Intelligent Metering Provides Granular View
Advances in data collection, remote monitoring and automation have enabled the water and wastewater-management sector to precisely predict storms like never before; and alert, prepare and ready their operations for storms from one point of access -- saving energy and taxpayer dollars. In manufacturing, intelligent metering is being used to get a granular view into where and why high energy usages occur -- and eliminate them when unnecessary (such as on weekends when production drops).
And in energy-intensive industries such as mining, companies are now adapting to governmental and societal pressures to reduce their carbon footprints by turning to three major tools: power metering solutions (to measure the entire spectrum of energy utilization, including air, gas, electric and steam); monitoring software; and enterprise energy management systems, which control the cost, quality and reliability of energy.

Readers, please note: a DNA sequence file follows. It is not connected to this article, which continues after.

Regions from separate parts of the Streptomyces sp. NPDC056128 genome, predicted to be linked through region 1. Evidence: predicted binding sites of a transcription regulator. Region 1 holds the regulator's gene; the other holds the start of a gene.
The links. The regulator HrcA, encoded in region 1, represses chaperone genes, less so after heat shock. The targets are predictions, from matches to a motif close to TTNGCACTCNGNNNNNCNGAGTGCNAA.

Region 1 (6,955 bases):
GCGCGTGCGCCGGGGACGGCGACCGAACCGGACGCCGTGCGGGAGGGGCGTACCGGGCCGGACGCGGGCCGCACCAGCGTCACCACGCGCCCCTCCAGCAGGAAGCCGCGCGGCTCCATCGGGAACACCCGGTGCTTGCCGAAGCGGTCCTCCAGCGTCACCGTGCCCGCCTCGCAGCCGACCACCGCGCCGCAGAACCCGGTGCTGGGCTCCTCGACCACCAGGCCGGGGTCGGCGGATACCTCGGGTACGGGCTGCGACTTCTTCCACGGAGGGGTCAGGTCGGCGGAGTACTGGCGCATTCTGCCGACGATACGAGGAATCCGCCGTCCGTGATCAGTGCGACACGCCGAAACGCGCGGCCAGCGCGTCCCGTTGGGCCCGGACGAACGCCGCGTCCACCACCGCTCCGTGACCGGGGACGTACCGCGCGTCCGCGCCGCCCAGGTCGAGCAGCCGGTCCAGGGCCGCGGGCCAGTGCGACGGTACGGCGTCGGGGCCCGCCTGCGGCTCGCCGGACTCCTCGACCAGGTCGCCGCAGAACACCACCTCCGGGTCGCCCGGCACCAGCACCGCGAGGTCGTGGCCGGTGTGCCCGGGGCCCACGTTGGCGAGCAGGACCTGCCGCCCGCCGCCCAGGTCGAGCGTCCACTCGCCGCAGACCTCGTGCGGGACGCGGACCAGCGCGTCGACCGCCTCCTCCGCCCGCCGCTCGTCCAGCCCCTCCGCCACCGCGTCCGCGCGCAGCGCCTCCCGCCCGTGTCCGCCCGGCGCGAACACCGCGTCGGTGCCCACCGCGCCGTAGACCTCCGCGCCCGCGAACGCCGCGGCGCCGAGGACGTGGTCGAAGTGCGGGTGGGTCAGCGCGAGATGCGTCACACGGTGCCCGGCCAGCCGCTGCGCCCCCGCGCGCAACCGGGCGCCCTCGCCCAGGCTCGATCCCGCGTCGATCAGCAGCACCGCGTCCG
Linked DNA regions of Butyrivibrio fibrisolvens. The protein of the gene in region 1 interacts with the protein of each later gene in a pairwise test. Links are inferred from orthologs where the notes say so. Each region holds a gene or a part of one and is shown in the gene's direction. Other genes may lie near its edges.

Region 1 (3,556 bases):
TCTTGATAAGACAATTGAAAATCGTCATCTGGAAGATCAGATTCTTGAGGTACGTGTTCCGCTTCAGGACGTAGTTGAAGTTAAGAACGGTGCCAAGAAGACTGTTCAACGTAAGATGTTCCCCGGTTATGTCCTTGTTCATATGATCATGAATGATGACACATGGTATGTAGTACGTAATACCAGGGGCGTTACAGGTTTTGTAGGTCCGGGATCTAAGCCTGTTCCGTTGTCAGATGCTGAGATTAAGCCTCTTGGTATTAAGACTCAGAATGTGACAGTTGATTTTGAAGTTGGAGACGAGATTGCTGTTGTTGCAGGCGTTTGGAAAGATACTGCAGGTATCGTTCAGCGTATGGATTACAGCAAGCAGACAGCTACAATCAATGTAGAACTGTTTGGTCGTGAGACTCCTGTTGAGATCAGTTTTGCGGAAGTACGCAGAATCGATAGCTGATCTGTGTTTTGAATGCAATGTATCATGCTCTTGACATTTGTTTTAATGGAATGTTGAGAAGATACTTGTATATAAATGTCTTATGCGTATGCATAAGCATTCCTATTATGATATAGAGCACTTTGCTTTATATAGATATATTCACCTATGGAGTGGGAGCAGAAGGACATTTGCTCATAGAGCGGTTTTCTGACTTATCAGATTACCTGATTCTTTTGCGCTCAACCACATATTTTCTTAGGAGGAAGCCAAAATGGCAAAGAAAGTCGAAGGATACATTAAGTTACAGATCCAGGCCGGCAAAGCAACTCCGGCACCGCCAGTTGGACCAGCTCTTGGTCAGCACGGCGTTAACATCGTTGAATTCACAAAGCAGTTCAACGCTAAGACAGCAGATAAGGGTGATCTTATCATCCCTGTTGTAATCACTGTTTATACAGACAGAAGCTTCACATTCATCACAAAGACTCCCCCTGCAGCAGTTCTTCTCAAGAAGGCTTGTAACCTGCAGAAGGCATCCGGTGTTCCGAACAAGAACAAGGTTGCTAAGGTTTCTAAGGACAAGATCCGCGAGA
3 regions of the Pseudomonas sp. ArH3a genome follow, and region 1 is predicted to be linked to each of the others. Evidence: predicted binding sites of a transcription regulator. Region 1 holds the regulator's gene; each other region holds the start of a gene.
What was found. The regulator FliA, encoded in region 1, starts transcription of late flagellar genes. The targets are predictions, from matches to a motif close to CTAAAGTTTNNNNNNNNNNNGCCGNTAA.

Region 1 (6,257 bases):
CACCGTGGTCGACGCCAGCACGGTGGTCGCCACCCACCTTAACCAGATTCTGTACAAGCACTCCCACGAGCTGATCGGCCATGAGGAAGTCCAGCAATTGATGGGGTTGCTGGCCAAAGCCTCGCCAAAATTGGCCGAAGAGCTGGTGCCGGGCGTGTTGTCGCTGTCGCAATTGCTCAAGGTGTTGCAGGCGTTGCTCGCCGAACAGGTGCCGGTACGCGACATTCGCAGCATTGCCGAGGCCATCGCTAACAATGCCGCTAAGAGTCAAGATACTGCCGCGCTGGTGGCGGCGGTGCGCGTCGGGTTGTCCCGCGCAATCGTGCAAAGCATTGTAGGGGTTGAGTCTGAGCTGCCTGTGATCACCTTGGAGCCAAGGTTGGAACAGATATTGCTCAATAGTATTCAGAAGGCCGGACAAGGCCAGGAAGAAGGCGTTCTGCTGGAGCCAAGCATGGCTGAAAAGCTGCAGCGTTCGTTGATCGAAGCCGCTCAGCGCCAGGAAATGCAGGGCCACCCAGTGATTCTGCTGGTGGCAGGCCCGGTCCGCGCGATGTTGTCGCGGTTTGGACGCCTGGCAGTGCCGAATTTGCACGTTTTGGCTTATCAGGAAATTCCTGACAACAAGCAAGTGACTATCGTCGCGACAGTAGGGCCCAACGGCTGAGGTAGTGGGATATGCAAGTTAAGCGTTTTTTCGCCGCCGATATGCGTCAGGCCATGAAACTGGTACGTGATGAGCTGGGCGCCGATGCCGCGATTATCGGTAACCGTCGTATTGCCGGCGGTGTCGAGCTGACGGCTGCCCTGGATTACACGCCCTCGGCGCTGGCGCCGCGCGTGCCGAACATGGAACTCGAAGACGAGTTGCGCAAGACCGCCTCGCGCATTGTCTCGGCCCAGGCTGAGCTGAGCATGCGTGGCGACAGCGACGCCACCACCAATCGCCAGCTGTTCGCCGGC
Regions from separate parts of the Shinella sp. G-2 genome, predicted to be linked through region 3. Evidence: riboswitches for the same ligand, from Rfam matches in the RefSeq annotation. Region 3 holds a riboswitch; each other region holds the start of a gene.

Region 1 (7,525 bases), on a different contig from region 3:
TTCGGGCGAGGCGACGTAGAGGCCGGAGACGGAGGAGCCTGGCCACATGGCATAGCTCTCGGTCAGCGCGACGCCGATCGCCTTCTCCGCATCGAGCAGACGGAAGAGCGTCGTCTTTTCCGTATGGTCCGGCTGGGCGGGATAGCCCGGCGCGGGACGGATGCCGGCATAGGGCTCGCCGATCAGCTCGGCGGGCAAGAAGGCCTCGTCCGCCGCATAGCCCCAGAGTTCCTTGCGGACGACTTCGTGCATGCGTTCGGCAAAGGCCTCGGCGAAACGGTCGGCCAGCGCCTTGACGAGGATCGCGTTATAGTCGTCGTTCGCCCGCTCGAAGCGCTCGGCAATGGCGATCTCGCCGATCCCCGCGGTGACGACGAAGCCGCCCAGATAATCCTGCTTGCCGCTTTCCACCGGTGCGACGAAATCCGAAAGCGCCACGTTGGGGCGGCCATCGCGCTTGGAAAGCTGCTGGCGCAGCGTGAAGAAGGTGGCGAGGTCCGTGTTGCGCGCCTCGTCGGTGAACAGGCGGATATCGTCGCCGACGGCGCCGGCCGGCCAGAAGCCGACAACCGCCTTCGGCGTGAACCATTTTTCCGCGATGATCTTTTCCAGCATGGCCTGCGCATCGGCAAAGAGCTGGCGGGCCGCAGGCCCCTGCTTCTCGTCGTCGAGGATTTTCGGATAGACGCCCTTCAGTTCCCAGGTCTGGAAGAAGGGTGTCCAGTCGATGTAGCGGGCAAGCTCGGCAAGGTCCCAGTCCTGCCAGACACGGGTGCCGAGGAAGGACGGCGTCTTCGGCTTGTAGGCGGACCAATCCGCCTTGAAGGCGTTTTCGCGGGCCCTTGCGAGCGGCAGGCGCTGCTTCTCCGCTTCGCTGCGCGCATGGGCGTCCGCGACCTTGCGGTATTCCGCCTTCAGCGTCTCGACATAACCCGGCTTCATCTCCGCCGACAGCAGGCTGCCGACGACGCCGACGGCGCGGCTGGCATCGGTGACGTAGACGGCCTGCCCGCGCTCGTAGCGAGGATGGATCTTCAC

A good example of how companies can use data intelligently and achieve efficiency is to look at what we did in one of our own facilities. Our Lexington, Ky., plant manufactures both high-volume standard products and customized solutions for power control, distribution and safety functions for end users in the energy/infrastructure, industry, data center, buildings and residential markets. Here, we challenged ourselves to reduce our energy use by 4% each year, and in doing so, found the collaboration of the manufacturing, maintenance and facilities departments was the only way to continue this success year over year.